What are you doing to take care of yourself? people often ask. Do you get enough sleep/exercise/time to yourself? And the answer to all of those is, mostly, yes. I mean, yes and no (because does any parent of young children really get enough?) but I think I do okay in those areas.

The trouble is I haven’t been doing the right things. I’ve become really good at sitting on my bed after the boys are (finally) asleep and browsing through Facebook. I can read status updates and comment and click that like button with the best of them. It’s definitely a retreat, but it’s not exactly fulfilling.

That realization (as obvious as it might be) didn’t really become clear until I was talking to a friend recently. This guy — a firefighter, sort of a guy’s guy — asked a simple question: “What’s your outlet?”

What’s my outlet? Um, gee. That’s a good question. I like to write and I like to run, but have been doing neither on a consistent basis.

“You know that giant LEGO Death Star in my basement?” he continued. “Yeah, that was an outlet.”

I pictured him escaping his three kids or a long day at work by going to the basement and slowly, literally piece by piece, putting that together.

That’s what I need – not a LEGO Death Star, but a project.Team Diabetes

In my last race package was a brochure for Team Diabetes and, unlike most of the brochures I get in race packages, I had kept it. I’ve supported the Canadian Diabetes Foundation in various ways for a long time because I’ve had several family members affected by diabetes. Most personally for me was my Grandma, who was legally blind after losing much of her sight to the disease.

True to my largely impulsive nature, I had a look at the Diabetes Association’s website and found myself signing up for a Team Diabetes race in Reykjavik, Iceland next year. I registered without worrying too much about the slightly intimidating fundraising requirement, because I needed a project and this would be it. (Or one of them, anyway. I’m nothing if not ambitious when it comes to finding projects to distract myself with.)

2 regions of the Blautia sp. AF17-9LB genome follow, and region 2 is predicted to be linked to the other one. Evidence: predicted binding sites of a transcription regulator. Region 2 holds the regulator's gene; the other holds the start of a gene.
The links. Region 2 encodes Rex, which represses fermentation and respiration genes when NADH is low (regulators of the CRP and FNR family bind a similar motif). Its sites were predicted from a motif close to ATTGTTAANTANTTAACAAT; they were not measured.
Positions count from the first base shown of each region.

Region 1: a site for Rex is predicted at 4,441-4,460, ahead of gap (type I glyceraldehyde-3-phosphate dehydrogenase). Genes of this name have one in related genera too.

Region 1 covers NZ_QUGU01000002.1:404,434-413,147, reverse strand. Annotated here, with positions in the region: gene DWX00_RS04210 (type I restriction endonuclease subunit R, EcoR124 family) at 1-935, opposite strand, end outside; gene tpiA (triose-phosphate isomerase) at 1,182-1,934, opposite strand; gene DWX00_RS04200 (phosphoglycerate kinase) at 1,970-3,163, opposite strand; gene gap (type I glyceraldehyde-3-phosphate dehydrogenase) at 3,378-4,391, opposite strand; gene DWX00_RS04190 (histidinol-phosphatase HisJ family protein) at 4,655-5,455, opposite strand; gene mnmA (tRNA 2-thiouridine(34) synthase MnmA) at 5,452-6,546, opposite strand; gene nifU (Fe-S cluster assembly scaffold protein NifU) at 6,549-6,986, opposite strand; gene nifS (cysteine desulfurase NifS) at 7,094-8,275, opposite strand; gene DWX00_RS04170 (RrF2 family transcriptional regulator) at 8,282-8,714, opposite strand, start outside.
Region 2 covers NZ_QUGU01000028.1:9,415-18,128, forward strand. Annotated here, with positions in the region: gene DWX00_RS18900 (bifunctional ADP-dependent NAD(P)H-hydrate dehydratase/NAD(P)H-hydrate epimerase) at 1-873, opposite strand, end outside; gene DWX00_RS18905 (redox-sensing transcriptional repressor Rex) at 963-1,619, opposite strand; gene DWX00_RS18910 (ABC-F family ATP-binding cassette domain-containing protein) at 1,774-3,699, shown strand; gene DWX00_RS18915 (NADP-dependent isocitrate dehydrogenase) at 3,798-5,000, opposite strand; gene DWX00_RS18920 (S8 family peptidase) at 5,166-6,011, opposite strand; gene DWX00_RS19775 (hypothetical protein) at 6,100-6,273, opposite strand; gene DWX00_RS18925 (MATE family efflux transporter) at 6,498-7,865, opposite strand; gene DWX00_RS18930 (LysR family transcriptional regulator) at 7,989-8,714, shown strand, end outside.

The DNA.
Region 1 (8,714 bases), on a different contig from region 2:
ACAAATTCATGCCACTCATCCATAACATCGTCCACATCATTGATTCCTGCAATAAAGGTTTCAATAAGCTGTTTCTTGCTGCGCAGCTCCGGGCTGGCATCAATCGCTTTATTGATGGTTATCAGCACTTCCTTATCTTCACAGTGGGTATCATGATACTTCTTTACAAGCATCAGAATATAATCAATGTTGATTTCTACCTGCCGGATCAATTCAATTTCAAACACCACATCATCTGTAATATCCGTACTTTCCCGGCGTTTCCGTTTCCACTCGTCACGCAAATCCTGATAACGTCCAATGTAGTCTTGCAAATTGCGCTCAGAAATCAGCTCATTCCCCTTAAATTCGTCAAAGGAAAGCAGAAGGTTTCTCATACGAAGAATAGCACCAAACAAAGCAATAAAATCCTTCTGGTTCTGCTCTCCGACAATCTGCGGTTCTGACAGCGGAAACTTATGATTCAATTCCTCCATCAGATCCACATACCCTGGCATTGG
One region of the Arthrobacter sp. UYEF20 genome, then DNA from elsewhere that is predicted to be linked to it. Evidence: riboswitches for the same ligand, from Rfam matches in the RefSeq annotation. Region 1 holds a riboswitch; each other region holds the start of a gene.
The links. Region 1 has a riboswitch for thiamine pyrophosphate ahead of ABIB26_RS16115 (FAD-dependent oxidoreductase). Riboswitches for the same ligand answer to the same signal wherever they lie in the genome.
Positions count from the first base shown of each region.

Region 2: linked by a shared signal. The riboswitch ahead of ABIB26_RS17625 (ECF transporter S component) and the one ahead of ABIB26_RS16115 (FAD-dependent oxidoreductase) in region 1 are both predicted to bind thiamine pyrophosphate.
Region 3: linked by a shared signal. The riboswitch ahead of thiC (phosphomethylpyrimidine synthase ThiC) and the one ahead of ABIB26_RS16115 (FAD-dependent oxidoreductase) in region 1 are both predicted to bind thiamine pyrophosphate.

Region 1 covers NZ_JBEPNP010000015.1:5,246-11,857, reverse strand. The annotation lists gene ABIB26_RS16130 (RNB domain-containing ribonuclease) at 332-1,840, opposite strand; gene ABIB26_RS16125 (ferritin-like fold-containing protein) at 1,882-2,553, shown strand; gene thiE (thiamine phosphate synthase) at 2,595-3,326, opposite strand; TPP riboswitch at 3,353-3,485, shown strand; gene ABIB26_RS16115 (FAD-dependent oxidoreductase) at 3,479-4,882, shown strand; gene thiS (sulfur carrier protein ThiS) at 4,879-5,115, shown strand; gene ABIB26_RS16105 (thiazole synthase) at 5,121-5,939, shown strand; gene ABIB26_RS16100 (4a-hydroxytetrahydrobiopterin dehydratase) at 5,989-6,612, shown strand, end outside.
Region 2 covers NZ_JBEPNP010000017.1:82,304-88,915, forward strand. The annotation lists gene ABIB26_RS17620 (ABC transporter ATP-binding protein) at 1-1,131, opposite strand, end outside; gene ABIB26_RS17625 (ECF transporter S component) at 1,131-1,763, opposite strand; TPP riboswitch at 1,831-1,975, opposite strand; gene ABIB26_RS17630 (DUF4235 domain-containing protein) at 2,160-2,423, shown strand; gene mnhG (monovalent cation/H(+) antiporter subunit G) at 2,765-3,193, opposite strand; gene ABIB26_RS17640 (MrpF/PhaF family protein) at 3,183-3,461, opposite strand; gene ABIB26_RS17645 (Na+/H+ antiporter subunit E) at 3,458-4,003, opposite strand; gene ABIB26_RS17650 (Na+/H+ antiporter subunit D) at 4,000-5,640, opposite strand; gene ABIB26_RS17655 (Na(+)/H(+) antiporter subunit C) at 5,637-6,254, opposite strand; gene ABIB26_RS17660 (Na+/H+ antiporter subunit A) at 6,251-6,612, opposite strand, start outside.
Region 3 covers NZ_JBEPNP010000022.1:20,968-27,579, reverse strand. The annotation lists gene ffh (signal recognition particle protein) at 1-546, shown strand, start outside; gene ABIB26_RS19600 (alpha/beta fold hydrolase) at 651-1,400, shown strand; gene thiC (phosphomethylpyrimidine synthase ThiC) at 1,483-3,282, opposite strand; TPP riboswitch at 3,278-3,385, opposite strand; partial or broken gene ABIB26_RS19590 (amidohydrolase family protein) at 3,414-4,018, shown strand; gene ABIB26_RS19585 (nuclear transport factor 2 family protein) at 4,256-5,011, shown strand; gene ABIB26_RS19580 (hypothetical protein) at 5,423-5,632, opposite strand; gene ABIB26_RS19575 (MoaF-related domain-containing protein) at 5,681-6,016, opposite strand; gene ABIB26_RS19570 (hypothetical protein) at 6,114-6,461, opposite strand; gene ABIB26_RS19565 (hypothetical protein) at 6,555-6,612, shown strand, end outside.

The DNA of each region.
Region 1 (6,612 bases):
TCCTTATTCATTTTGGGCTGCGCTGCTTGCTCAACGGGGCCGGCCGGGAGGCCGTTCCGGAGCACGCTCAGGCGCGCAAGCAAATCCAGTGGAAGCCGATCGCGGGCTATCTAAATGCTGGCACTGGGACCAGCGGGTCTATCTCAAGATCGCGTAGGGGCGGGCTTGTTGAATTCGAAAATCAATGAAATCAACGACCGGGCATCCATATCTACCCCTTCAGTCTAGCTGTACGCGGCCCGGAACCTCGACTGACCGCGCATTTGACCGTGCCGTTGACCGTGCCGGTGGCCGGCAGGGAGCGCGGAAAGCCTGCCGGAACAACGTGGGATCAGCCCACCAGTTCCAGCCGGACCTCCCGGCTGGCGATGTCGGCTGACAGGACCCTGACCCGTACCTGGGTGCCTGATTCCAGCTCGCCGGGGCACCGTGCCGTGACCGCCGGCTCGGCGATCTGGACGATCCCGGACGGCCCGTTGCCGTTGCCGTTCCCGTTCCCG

Islandsbanki Marathon

Photo credit: Islandsbanki Marathon

I’ve already got some fundraising plans and some donations from supportive friends. And I’ve got a bit of a posse too. After I signed up, 6 friends (so far) did as well, and more are thinking about it.

Fundraising for this event will be a challenge and a bit outside my comfort zone (especially because I hate asking for money), but that’s sort of what I like about it. It’s something to focus on other than who has posted a new photo to Facebook. I’m excited about it, so that qualifies it as an outlet, don’t you think? I do, so here I go on something that is just for me – not me as a mom or anything else. Just me on the road to Reykjavik.

If you want to support me in my fundraising goal, you can donate here

Crazy Runs and Mountains

One lovely summer evening, my friend Tamara and I were running by the river. Tamara, you should know (because it’s relevant to this story), is a little bit crazy. She runs crazy races in crazy costumes and thinks nothing of getting up crazy early on a Saturday or Sunday morning to run 10k.

I should have kept this in mind when registering for a race she told me about.

Alas, I didn’t think about any of that (which might have been because she bought me ice cream after that run by the river). Instead all I heard was “Banff” and “night race” and “glow sticks.” I heard “five miles” and mentally translated that to 8k and decided all of those factors added up to a race that I should register for. I’d get to run in the mountains in one of my favourite towns, it would be my first night race, and the distance was just enough to push me to run a little bit more than I had been. So I registered, booked us into a hotel for the weekend, and considered myself quite adventurous.

Somewhere between registering and race weekend I started thinking of the race as 5k (instead of five miles), and it wasn’t until I was talking to a co-worker last week about our weekend plans that I remembered. “Um, isn’t that race five miles?” she asked. “Um, shit,” I thought. Yes. Yes, it is. Ah well. I’m sure it will be fine, I figured.

Racers in the dark near the start line

Racers in the dark near the start line